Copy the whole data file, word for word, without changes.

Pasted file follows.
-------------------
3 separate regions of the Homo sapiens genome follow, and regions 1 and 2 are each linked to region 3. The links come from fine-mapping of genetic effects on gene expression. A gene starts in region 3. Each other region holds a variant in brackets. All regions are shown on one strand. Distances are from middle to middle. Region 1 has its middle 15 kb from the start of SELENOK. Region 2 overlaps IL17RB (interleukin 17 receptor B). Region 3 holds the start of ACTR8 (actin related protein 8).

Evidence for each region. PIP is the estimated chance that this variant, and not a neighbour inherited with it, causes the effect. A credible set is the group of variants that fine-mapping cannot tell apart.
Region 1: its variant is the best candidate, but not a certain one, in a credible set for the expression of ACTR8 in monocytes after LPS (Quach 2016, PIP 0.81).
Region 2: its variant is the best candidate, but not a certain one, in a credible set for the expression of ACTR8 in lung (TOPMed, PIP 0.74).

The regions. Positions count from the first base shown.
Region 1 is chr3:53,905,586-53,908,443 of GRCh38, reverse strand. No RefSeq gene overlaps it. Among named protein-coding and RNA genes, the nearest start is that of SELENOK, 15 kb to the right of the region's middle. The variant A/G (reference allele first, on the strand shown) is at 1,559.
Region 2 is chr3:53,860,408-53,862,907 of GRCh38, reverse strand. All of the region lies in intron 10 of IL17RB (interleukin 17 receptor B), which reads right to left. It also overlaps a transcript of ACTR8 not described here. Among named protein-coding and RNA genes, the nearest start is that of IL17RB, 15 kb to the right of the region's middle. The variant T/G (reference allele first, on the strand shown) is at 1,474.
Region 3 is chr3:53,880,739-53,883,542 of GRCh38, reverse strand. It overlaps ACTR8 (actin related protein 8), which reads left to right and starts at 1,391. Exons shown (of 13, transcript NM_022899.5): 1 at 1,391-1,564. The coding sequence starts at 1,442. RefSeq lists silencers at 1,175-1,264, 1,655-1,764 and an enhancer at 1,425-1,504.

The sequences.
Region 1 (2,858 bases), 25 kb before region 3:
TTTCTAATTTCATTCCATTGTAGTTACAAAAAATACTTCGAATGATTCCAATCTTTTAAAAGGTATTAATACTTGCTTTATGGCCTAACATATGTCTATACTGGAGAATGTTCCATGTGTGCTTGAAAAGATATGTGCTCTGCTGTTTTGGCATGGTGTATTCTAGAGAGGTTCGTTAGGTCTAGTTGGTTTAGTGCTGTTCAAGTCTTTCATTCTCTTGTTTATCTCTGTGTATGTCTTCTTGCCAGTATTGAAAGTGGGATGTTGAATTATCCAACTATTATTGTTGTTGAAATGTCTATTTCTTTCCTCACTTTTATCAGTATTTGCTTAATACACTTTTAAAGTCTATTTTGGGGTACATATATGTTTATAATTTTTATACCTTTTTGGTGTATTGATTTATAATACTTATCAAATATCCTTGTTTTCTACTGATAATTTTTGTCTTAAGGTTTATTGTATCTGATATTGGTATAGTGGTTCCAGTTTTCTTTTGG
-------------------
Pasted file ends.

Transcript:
3 separate regions of the Homo sapiens genome follow, and regions 1 and 2 are each linked to region 3. The links come from fine-mapping of genetic effects on gene expression. A gene starts in region 3. Each other region holds a variant in brackets. All regions are shown on one strand. Distances are from middle to middle. Region 1 has its middle 15 kb from the start of SELENOK. Region 2 overlaps IL17RB (interleukin 17 receptor B). Region 3 holds the start of ACTR8 (actin related protein 8).

Evidence for each region. PIP is the estimated chance that this variant, and not a neighbour inherited with it, causes the effect. A credible set is the group of variants that fine-mapping cannot tell apart.
Region 1: its variant is the best candidate, but not a certain one, in a credible set for the expression of ACTR8 in monocytes after LPS (Quach 2016, PIP 0.81).
Region 2: its variant is the best candidate, but not a certain one, in a credible set for the expression of ACTR8 in lung (TOPMed, PIP 0.74).

The regions. Positions count from the first base shown.
Region 1 is chr3:53,905,586-53,908,443 of GRCh38, reverse strand. No RefSeq gene overlaps it. Among named protein-coding and RNA genes, the nearest start is that of SELENOK, 15 kb to the right of the region's middle. The variant A/G (reference allele first, on the strand shown) is at 1,559.
Region 2 is chr3:53,860,408-53,862,907 of GRCh38, reverse strand. All of the region lies in intron 10 of IL17RB (interleukin 17 receptor B), which reads right to left. It also overlaps a transcript of ACTR8 not described here. Among named protein-coding and RNA genes, the nearest start is that of IL17RB, 15 kb to the right of the region's middle. The variant T/G (reference allele first, on the strand shown) is at 1,474.
Region 3 is chr3:53,880,739-53,883,542 of GRCh38, reverse strand. It overlaps ACTR8 (actin related protein 8), which reads left to right and starts at 1,391. Exons shown (of 13, transcript NM_022899.5): 1 at 1,391-1,564. The coding sequence starts at 1,442. RefSeq lists silencers at 1,175-1,264, 1,655-1,764 and an enhancer at 1,425-1,504.

The sequences.
Region 1 (2,858 bases), 25 kb before region 3:
TTTCTAATTTCATTCCATTGTAGTTACAAAAAATACTTCGAATGATTCCAATCTTTTAAAAGGTATTAATACTTGCTTTATGGCCTAACATATGTCTATACTGGAGAATGTTCCATGTGTGCTTGAAAAGATATGTGCTCTGCTGTTTTGGCATGGTGTATTCTAGAGAGGTTCGTTAGGTCTAGTTGGTTTAGTGCTGTTCAAGTCTTTCATTCTCTTGTTTATCTCTGTGTATGTCTTCTTGCCAGTATTGAAAGTGGGATGTTGAATTATCCAACTATTATTGTTGTTGAAATGTCTATTTCTTTCCTCACTTTTATCAGTATTTGCTTAATACACTTTTAAAGTCTATTTTGGGGTACATATATGTTTATAATTTTTATACCTTTTTGGTGTATTGATTTATAATACTTATCAAATATCCTTGTTTTCTACTGATAATTTTTGTCTTAAGGTTTATTGTATCTGATATTGGTATAGTGGTTCCAGTTTTCTTTTGG